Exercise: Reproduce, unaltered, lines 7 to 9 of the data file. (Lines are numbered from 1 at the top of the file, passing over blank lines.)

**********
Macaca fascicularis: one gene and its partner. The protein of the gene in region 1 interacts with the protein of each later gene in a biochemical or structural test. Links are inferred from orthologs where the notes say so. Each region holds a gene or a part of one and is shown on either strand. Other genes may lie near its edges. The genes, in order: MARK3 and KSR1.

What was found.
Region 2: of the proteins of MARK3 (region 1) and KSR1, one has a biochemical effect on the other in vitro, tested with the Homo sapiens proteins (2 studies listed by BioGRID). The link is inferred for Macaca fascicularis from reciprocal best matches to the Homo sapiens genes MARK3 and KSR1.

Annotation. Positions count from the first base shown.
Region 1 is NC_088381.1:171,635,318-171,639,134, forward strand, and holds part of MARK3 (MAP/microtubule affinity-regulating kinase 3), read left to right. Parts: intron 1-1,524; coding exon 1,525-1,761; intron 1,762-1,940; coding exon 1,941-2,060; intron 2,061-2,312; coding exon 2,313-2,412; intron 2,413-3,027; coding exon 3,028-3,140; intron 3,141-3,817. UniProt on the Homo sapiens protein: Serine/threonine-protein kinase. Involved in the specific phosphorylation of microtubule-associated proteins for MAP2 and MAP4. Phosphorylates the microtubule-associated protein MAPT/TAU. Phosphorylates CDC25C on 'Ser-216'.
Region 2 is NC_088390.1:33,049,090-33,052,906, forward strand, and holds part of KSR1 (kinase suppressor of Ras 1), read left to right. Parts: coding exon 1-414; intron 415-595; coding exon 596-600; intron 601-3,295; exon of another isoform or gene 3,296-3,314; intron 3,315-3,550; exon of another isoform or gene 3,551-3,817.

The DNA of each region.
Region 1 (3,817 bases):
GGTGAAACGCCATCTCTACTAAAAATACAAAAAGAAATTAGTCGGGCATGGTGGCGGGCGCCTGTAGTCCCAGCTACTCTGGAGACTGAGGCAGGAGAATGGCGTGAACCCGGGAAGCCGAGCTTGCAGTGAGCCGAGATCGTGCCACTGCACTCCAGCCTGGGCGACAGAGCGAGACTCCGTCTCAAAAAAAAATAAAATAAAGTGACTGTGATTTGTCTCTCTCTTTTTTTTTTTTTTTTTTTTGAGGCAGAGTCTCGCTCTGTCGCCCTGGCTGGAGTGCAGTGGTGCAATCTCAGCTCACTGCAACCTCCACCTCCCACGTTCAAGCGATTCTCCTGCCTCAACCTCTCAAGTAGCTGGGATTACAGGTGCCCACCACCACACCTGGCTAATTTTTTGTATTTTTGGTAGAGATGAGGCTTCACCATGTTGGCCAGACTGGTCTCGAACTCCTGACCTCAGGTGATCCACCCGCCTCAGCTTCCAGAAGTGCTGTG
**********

The DNA of each region.
Region 1 (3,817 bases):
GGTGAAACGCCATCTCTACTAAAAATACAAAAAGAAATTAGTCGGGCATGGTGGCGGGCGCCTGTAGTCCCAGCTACTCTGGAGACTGAGGCAGGAGAATGGCGTGAACCCGGGAAGCCGAGCTTGCAGTGAGCCGAGATCGTGCCACTGCACTCCAGCCTGGGCGACAGAGCGAGACTCCGTCTCAAAAAAAAATAAAATAAAGTGACTGTGATTTGTCTCTCTCTTTTTTTTTTTTTTTTTTTTGAGGCAGAGTCTCGCTCTGTCGCCCTGGCTGGAGTGCAGTGGTGCAATCTCAGCTCACTGCAACCTCCACCTCCCACGTTCAAGCGATTCTCCTGCCTCAACCTCTCAAGTAGCTGGGATTACAGGTGCCCACCACCACACCTGGCTAATTTTTTGTATTTTTGGTAGAGATGAGGCTTCACCATGTTGGCCAGACTGGTCTCGAACTCCTGACCTCAGGTGATCCACCCGCCTCAGCTTCCAGAAGTGCTGTG